“These changes are the first step toward enhancing the health and wellness services Queen’s University provides its students,” says Ann Tierney, Vice-Provost and Dean (Student Affairs). “While still in the planning stages, and contingent on funding, the university is also looking into co-locating many of these services in a, modern, accessible Student Wellness Centre at 67 Union St., at the heart of the campus to better meet the needs of the student body.”

Student Wellness Services also recently launched a new website that provides a broader range of information and increased access to the many services available through the unit.

The search for the executive director of Student Wellness Services continues following the retirement of Mike Condra on June 30.

“This organizational model is in line with other Ontario universities. We are committed to expanding services and increasing access for students at Queen's,” Ms. Tierney says. “I am confident this model will help all of us work together to achieve these goals.”

Special Recognition for Staff Award nominations

The Special Recognition for Staff Award recognizes staff members who consistently provide outstanding contributions during their workday, directly or indirectly, to the learning and working environment at Queen’s University at a level significantly beyond what is usually expected (e.g. improving the workplace efficiency, quality of worklife, customer service, problem-solving, etc.)

Deadline: Oct. 15

Visit the Queen's Special Recognition for Staff Award page for additional information and nomination forms.

Queen's employees assist Syrian refugees

Members of the Queen’s community have joined others across the region to assist families impacted by the ongoing humanitarian crisis in Syria.

Lori Rand, the Curriculum Coordinator for Faculty Development in the Faculty of Health Sciences, and a small group of friends are working to support the local branch of Save a Family from Syria. The friends have formed a fundraising committee for Save a Family from Syria, and they have also launched a letter writing campaign that can be found online. They intend to announce several fundraising events in the near future.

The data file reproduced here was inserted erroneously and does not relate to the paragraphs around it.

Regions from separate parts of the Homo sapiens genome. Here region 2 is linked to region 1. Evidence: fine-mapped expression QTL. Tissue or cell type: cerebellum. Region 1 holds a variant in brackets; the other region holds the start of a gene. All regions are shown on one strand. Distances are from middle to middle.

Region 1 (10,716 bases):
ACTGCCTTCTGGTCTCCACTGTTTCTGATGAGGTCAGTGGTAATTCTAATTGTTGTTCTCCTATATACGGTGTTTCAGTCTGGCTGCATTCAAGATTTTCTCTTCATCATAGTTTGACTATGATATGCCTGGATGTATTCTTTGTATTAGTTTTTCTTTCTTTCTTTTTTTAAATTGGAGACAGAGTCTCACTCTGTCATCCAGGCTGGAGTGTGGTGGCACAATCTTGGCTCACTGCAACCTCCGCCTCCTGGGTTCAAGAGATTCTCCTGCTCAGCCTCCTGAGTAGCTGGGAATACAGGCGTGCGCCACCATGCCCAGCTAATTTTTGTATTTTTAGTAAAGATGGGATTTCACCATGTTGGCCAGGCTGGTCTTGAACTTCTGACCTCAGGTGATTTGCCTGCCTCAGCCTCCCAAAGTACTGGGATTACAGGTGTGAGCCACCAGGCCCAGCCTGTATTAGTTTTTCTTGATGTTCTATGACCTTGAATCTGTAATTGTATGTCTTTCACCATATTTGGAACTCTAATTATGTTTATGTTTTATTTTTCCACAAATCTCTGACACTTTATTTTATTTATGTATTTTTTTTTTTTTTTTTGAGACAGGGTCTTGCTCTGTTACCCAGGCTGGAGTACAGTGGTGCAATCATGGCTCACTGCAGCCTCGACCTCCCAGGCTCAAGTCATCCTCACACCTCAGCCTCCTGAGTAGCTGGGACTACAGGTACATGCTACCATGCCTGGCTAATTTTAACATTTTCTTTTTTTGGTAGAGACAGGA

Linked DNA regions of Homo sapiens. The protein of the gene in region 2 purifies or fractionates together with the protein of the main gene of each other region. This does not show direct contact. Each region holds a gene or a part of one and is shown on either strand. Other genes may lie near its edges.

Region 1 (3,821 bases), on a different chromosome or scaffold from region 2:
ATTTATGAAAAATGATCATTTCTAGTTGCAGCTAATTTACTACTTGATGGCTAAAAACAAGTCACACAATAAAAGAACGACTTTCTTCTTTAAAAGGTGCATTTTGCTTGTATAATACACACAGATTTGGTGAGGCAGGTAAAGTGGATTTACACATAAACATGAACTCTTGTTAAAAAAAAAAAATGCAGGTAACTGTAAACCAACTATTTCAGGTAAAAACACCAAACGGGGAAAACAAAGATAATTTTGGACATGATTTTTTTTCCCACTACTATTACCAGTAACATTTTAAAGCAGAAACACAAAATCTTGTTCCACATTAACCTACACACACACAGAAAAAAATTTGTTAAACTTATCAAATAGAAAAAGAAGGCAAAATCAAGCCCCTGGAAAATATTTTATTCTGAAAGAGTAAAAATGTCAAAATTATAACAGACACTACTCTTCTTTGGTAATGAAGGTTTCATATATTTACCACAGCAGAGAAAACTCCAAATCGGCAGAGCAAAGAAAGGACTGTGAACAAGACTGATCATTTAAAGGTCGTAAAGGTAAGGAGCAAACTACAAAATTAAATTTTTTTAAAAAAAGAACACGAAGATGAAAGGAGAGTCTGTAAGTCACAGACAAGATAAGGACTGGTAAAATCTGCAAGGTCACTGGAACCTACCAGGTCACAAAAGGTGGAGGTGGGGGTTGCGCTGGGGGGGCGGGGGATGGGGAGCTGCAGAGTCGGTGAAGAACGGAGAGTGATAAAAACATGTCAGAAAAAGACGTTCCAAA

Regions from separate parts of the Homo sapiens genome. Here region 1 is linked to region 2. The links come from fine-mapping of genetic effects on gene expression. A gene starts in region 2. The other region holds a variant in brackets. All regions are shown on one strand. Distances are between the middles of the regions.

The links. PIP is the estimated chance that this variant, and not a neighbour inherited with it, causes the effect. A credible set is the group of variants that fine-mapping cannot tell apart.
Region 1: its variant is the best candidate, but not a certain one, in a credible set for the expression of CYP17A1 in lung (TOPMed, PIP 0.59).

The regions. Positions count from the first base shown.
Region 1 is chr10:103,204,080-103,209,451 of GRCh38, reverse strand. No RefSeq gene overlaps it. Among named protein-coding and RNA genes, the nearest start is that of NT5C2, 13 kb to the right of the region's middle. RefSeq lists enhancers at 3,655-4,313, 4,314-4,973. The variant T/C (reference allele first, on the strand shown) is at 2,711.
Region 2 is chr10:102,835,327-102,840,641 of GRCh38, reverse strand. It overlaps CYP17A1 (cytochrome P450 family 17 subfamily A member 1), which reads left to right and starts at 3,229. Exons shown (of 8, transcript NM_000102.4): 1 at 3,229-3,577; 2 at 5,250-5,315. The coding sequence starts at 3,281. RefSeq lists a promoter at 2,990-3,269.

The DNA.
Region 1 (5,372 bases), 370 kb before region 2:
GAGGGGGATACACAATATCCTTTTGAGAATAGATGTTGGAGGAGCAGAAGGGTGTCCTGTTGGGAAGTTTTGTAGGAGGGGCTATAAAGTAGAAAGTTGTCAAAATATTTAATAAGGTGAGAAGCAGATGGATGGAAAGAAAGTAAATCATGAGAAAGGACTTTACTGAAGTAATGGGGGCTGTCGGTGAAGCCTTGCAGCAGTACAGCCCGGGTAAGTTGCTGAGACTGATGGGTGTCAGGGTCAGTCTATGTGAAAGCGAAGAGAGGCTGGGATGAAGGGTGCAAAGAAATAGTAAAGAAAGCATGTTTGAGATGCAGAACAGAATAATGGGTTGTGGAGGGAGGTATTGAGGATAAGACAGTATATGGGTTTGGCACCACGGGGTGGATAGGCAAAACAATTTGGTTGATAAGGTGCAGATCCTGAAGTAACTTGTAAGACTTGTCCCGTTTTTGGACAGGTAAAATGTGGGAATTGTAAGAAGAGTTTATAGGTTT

[Lori Rand]
Lori Rand, Curriculum Coordinator for Faculty Development in the Faculty of Health Sciences, is contributing to a local fundraising effort to help resettle Syrian families in the local area. The group is connecting with people through a variety of means including a Facebook page. 

“With the level of privilege we experience, I feel we have a responsibility to provide families, just like our own, a safe home in Kingston and on-going support as they transition to life in Canada,” Ms. Rand says. “In coming weeks and months, there will be opportunities for people at the university to support the effort. The Queen’s community is full of caring students, staff and faculty, and I have confidence that we will use these opportunities to have a positive impact on the efforts.”

After gathering enough support to resettle a Syrian family in Kingston in July 2015, the group continued its fundraising efforts, which has resulted in a second Syrian family coming to live in the local community near the end of this month. The group is about to exceed the original goal, so it is looking at submitting an application for a third family.

“I commend Lori and others at Queen’s for doing their part to make a difference in the lives of Syrian refugees as well as people around the world who are displaced from their homes due to tragic circumstances,” Principal Daniel Woolf says. “Time and again, we are reminded of the generosity and compassion of our community.”

Those interested in supporting this initiative can send an email to info@saveafamilyfromsyria.org. To make a donation please visit www.canadahelps.org/en/charities/fourriverspresbytery/

Current issue of For the Record

For the Record provides postings of appointment, committee, grant, award, PhD examination and other notices set out by collective agreements and university policies and processes. It is the university’s primary vehicle for sharing this information with our community.

The next issue of For the Record will be published Thursday, Oct. 1. The deadline for submitting information is Tuesday, Sept. 29. For the Record is published bi-weekly throughout the academic year and monthly during the summer months.

Submit For the Record information for posting to Communications Officer Wanda Praamsma


Promotion/Renewal/Tenure/Continuing Appointment 2015


Eric Bruder, Emergency Medicine

Jaelyn Caudle, Emergency Medicine

Robert Connelly, Paediatrics